Rockfordians recently rejected Home Rule for two distinct, yet related, reasons.
First, there was a lack of trust. A "yes" vote required a profession of faith that officials would not misuse or exceed the authority granted. That faith, evidently, did not exist.
This should not have been surprising. Almost all regional referenda failed. Citizens voted instead to consolidate government offices and restrain taxes. This, in turn, should not have been surprising.
By every measure available, it is disturbingly evident that Americans have almost never felt and expressed such distrust, nay contempt, for government. We live in a deeply hostile environment for any request that citizens trust governmental officials.
The referendum failed for a second, even more disturbing, reason. In precincts populated by wealthier, more successful citizens, the referendum generally polled well. That vote was more than offset by the negative response from lower-income, working-class neighborhoods.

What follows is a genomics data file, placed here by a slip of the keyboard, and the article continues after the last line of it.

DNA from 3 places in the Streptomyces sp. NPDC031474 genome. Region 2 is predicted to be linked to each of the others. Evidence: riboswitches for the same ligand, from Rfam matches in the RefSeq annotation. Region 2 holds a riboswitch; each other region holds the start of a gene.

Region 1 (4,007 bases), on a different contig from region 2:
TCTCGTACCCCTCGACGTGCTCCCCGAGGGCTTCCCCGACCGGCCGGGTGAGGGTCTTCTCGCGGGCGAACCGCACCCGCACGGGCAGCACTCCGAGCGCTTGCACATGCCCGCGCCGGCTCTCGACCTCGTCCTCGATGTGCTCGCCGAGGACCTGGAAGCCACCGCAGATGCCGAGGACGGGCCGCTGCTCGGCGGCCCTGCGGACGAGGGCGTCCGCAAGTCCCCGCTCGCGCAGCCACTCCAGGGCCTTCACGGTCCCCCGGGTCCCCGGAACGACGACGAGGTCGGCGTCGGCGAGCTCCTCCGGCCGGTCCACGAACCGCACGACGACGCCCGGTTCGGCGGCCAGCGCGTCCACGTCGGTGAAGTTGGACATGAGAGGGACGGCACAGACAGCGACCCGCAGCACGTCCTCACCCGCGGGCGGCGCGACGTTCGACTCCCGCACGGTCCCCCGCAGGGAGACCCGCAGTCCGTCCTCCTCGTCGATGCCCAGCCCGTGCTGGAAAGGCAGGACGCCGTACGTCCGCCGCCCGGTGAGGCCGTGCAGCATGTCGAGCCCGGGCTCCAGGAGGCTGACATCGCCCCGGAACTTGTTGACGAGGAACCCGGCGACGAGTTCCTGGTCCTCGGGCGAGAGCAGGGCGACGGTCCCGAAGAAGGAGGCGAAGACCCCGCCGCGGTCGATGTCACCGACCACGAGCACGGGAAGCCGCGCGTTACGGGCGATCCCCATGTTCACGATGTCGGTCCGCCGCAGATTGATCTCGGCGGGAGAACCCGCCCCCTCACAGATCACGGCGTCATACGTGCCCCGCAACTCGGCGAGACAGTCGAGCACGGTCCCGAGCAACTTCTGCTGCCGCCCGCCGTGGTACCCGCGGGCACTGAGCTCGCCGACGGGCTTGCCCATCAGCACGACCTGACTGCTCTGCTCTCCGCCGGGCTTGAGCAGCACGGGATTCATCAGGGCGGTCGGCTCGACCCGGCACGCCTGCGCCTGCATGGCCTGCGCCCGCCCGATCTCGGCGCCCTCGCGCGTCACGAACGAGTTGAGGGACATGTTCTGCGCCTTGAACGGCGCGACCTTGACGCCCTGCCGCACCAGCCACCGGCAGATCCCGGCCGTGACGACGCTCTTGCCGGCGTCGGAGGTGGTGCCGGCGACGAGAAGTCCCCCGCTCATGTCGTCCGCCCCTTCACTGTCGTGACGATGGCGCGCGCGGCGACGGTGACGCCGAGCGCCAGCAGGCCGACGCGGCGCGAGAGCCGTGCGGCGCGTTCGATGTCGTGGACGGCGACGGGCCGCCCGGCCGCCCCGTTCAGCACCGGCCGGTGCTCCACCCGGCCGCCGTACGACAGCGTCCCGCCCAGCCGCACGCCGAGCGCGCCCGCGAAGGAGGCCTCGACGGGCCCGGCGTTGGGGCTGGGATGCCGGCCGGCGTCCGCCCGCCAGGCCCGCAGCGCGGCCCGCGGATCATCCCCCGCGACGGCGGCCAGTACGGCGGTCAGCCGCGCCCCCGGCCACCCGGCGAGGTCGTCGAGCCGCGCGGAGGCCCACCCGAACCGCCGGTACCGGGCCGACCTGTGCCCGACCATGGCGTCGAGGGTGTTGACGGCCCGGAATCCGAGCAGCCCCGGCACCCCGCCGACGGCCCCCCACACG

Rockford remains to some degree both a divided and struggling city. It is divided between citizens who are "doing well" and those who are still struggling to find their way to prosperity. These fellow citizens apparently did not believe that, under current conditions, they could take a chance on the referendum.
To citizens who view themselves as living on the margin, a request that they risk some of their limited resources is a daunting risk to take.
I'm Bob Evans, and that is my perspective.